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  • Changing the Look of Broadcast News

    Faced with an ever-fracturing audience – thanks primarily to the plethora of ways people can access news – television networks today are faced with the unenviable task of attempting to attract the increasingly distracted. “There's no question that the news market is more competitive than ever,” says Hal Aronow-Theil, Creative Director at ABC Broadcast Graphics. “People no longer get their news solely from print, television or radio. They get it on their laptops, their PDA's, their cellphones and their iPods. This is an ever-changing market, and we have to ensure that we're visible and competitive across the board. ABC News content has got to be out there for people when and how they want it, and we want them to come to us first.”

    While broadcast news was once the privileged domain of the 'big' three networks, the staggering increase in both traditional and previously-undreamed of media has prompted viewers once content to ask “What's new?” to demand “What's new, entertaining, educational, convenient and beautiful to look at?” Today viewers want reassurance that all those criteria are met, and they don't want to wait around. To satisfy ever more complex demands, the networks are more and more turning to design boutiques like New York's award-winning shop nailgun* (www.nailgun.tv) for some fresh ideas. “No matter how big you are or how many resources you may have internally it would be a disservice to everyone at ABC News if we did not go outside our own circle from time to time,” said Alan Ives, Executive Producer and Creative Director of ABCNews Advertising and Promotion.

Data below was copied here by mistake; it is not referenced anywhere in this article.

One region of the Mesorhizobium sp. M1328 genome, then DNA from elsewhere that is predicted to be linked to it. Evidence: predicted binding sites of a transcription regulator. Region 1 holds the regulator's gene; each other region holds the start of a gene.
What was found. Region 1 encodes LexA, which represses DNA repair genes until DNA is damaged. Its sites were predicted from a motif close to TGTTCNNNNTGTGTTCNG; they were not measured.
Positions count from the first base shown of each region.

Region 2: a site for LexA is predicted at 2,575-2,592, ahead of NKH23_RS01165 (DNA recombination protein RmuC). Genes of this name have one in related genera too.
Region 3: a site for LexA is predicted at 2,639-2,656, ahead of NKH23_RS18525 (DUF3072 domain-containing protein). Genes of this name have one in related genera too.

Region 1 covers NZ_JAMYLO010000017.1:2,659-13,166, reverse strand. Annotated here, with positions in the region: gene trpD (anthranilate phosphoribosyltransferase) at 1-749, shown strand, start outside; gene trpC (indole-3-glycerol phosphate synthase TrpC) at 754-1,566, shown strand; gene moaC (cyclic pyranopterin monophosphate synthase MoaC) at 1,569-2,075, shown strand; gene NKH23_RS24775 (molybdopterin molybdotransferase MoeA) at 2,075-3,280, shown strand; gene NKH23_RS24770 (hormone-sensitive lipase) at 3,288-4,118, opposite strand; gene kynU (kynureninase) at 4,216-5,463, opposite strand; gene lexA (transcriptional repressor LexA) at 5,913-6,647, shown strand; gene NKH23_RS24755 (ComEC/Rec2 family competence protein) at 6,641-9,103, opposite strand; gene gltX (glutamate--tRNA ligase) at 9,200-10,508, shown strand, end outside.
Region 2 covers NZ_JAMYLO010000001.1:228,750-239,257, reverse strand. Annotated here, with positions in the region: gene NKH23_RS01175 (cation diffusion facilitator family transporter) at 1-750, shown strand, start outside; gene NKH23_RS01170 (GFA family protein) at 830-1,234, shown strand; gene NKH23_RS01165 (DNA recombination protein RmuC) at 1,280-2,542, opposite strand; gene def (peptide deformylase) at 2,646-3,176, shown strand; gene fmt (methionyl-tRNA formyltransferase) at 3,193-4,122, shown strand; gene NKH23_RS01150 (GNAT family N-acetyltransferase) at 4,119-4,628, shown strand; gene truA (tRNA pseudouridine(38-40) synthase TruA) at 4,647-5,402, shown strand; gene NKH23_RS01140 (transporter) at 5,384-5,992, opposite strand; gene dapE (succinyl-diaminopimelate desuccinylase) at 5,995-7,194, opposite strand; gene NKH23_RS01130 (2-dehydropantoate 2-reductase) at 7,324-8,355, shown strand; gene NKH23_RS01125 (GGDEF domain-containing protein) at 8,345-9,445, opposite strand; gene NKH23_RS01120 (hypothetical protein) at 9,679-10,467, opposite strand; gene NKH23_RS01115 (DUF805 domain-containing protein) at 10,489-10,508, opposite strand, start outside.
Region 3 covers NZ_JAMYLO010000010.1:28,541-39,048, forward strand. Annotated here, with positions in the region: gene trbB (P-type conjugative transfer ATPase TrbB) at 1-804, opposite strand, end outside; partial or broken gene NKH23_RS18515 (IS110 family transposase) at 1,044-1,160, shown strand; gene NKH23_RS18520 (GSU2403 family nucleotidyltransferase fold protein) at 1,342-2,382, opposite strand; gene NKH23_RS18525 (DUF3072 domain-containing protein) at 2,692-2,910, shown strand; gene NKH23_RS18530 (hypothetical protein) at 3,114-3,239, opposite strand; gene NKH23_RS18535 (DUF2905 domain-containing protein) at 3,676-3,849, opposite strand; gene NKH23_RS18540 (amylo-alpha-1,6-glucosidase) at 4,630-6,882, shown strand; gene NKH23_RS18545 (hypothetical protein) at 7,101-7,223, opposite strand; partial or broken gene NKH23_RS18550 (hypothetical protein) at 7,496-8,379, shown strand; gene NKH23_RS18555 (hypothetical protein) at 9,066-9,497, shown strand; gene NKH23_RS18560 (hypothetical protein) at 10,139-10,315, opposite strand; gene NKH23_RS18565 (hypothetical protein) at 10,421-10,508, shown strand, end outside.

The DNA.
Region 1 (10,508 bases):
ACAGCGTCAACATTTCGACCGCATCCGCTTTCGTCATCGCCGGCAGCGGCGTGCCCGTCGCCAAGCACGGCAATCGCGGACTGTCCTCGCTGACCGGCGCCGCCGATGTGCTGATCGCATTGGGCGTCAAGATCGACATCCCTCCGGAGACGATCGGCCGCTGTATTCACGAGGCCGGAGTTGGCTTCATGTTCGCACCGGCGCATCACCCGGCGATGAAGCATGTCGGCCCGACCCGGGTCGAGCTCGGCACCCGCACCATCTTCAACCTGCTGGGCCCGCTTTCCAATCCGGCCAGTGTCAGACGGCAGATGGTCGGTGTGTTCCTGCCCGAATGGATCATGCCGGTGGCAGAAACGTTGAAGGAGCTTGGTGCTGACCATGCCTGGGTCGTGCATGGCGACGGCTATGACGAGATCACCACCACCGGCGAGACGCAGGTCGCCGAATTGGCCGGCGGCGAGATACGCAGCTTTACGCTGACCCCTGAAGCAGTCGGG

Serendipitously, just as the network was contemplating how to reinvigorate the already popular news shows Primetime and Nightline, a simple promotional postcard arrived from nailgun*.Both Aronow-Theil and Ives were duly impressed – more so when they visited their website and met with nailgun*'s creative director Michael Waldron and director of animation and editorial Erik van der Wilden. “They are a company that just gets 'it' when it comes to broadcast television,” added Ives. “It's more than just coming up with some nice graphics, but understanding the key components and editorial mission of a particular show and communicating that to viewers quickly. For Primetime and Nightline we wanted do something dynamic and artful that also had a clear and bold message, and that's what we got from nailgun*. I'm not sure how many other companies out there can do both as effectively as they did.”

    The New Look of Primetime In essence, nailgun*'s new open for Primetime sums up the demands of today's news junkie. The show open wastes no time linking the image of a much-used camera, the broadcast journalist's primary tool, to the unique blend of visceral immediacy and aesthetic polish demanded by contemporary news audiences. At once strikingly present and safely distant from the story it is telling, the camera is appropriately emblazoned with the slogan: “Gets You There. Gets Inside. Gets It Done.” Quickly, the camera's eye turns its focus on the Primetime report team, led by the trusted and familiar news veteran Diane Sawyer. In just the opening seconds, it is clear that this is a news show with powerful stories delivered by seasoned reporters. “The camera brings everything together; it's the one the thing you can't do without,” explains Waldron. “We saw it as the perfect metaphor for what Primetime is all about. ABC came to us with some very direct copy, but they didn't want to it to scream. Subtlety was vital, so we let the camera speak for itself.”